B.J May shared ‘How 26 Tweets Broke My Filter Bubble’, which enabled him to see the word beyond a workplace that he described as, “All men, all heterosexual, all white”. He decided to follow Marco Rogers’ advice to use “Twitter as a way to understand viewpoints that diverge from your own”. At the end of this experiment, which turned into a permanent practice, May concluded that
“Every one of my opinions on the issues at hand had been challenged, and most had shifted or matured in some way. More importantly, however, was this: The exercise had taught me how to approach a contrary opinion with patience and respect, with curiosity and an intent to learn, with kindness and humanity.” B.J. May
Would B.J. May have been able to learn as much through solitary reflection? His reflection was directly linked to his engagement with others, often fully so. It hurt to learn. He learned socially, as we have for millennia. We need time for reflection, but even more so, we need experiences to reflect upon. This makes our learning personal: felt in our gut.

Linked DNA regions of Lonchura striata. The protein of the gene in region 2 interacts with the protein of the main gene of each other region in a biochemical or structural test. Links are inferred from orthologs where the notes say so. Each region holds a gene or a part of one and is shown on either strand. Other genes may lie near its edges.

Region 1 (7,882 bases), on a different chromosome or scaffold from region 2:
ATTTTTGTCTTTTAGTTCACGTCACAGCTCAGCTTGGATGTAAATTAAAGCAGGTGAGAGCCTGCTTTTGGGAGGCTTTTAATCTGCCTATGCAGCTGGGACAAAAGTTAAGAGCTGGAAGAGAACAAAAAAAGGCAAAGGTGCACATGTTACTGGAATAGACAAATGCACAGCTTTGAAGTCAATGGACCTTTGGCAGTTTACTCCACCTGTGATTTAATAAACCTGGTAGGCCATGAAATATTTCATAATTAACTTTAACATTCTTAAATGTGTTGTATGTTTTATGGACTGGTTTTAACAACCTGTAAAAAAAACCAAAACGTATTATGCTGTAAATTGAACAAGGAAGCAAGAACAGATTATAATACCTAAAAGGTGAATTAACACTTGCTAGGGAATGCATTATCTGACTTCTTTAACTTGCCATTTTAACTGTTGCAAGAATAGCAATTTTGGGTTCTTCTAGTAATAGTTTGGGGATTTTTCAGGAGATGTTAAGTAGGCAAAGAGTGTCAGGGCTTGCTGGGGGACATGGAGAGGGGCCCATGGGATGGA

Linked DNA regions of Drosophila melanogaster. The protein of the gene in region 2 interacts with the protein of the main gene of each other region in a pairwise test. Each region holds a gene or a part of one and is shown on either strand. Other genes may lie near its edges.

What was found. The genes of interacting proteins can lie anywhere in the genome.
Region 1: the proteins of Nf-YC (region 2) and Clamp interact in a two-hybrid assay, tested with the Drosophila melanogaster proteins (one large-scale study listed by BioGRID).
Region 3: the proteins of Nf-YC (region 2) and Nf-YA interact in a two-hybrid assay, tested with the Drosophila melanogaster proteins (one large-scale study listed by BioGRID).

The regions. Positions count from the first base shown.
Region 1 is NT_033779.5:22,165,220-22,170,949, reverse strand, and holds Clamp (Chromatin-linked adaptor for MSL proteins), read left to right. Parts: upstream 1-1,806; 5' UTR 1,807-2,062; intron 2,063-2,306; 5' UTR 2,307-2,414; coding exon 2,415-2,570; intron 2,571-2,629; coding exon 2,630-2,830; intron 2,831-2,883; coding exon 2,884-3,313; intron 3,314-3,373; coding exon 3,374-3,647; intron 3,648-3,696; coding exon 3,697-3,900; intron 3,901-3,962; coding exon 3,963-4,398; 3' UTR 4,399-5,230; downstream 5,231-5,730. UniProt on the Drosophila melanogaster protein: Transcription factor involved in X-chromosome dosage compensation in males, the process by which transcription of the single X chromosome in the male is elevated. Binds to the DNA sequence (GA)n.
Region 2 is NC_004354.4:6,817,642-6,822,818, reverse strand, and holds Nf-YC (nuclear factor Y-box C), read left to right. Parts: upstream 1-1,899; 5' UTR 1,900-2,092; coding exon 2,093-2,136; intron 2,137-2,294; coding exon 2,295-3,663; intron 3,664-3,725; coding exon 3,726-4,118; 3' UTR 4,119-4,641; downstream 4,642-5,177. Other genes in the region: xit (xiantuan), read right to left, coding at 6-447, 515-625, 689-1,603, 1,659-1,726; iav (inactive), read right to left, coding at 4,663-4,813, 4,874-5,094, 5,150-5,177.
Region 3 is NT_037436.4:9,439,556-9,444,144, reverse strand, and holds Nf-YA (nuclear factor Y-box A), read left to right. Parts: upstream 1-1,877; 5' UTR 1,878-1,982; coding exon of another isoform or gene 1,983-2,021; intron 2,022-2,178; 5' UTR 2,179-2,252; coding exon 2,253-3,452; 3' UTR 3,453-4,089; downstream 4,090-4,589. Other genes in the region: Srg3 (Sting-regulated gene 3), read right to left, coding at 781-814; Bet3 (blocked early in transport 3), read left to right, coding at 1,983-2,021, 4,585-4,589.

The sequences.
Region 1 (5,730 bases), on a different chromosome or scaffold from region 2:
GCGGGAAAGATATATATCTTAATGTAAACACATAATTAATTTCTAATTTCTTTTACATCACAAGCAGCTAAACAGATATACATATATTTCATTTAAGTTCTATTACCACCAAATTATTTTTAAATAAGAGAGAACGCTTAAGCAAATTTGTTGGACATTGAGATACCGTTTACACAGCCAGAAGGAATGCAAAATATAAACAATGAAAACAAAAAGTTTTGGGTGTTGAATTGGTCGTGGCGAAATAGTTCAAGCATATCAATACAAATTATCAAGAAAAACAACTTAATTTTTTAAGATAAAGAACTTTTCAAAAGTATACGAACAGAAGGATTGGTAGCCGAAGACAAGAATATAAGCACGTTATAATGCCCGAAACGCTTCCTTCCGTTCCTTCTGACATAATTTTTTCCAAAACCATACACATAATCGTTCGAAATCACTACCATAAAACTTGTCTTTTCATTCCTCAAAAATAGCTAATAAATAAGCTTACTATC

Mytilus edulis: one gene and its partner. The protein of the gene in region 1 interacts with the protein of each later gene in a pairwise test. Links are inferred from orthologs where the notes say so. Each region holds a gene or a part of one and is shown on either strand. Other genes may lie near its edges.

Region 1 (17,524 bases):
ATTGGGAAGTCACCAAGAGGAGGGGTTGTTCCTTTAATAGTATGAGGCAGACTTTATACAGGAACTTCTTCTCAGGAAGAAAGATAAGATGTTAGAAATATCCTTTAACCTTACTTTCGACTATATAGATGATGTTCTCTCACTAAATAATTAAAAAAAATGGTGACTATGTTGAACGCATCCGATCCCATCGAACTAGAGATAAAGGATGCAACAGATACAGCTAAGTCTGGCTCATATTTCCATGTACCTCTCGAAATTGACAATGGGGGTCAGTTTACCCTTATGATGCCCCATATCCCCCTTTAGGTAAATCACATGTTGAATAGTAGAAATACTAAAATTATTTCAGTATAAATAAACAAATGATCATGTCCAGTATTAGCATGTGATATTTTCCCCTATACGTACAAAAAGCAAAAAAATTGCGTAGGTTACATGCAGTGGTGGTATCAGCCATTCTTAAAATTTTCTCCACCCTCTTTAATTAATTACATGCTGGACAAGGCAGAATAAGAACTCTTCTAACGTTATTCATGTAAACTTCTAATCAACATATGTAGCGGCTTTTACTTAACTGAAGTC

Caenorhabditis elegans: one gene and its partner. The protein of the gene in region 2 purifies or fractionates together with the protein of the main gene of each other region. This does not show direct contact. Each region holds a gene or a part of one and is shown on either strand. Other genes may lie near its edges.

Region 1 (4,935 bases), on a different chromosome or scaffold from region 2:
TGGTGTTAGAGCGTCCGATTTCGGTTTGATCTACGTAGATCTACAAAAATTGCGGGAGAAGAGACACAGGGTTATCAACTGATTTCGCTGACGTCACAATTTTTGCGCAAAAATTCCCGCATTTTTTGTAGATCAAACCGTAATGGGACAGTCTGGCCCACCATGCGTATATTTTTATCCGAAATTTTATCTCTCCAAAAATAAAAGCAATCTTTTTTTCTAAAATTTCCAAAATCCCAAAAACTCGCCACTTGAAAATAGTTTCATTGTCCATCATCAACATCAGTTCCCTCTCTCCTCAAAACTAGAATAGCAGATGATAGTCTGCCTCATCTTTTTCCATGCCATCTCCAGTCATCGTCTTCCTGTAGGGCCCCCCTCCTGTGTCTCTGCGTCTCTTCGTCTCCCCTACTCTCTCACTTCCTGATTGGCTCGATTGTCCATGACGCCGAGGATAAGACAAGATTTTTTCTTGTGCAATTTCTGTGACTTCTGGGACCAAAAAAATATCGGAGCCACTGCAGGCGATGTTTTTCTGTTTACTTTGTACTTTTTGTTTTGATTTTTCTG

The only way to do great work is to love what you do. If you have not found it yet, keep looking. Do not settle. ~~Steve Jobs.
I made choices about the work I did. I made choices about the life I lived. I did not settle.
It is an easy life to “go with the flow”; to settle, if you will. Convenience is not always the best way even though it might be the easiest. Did I do great work? I don’t know. Did I hear stories of the work I did? I was told after the fact that I had made a difference because of the work I had done. Perhaps, making a difference is doing great work. Perhaps.
However, this quote from Steve Jobs reminded me that loving what one does is important, even if one does not do “great work”. If one does not love what one does, one needs to do what one loves.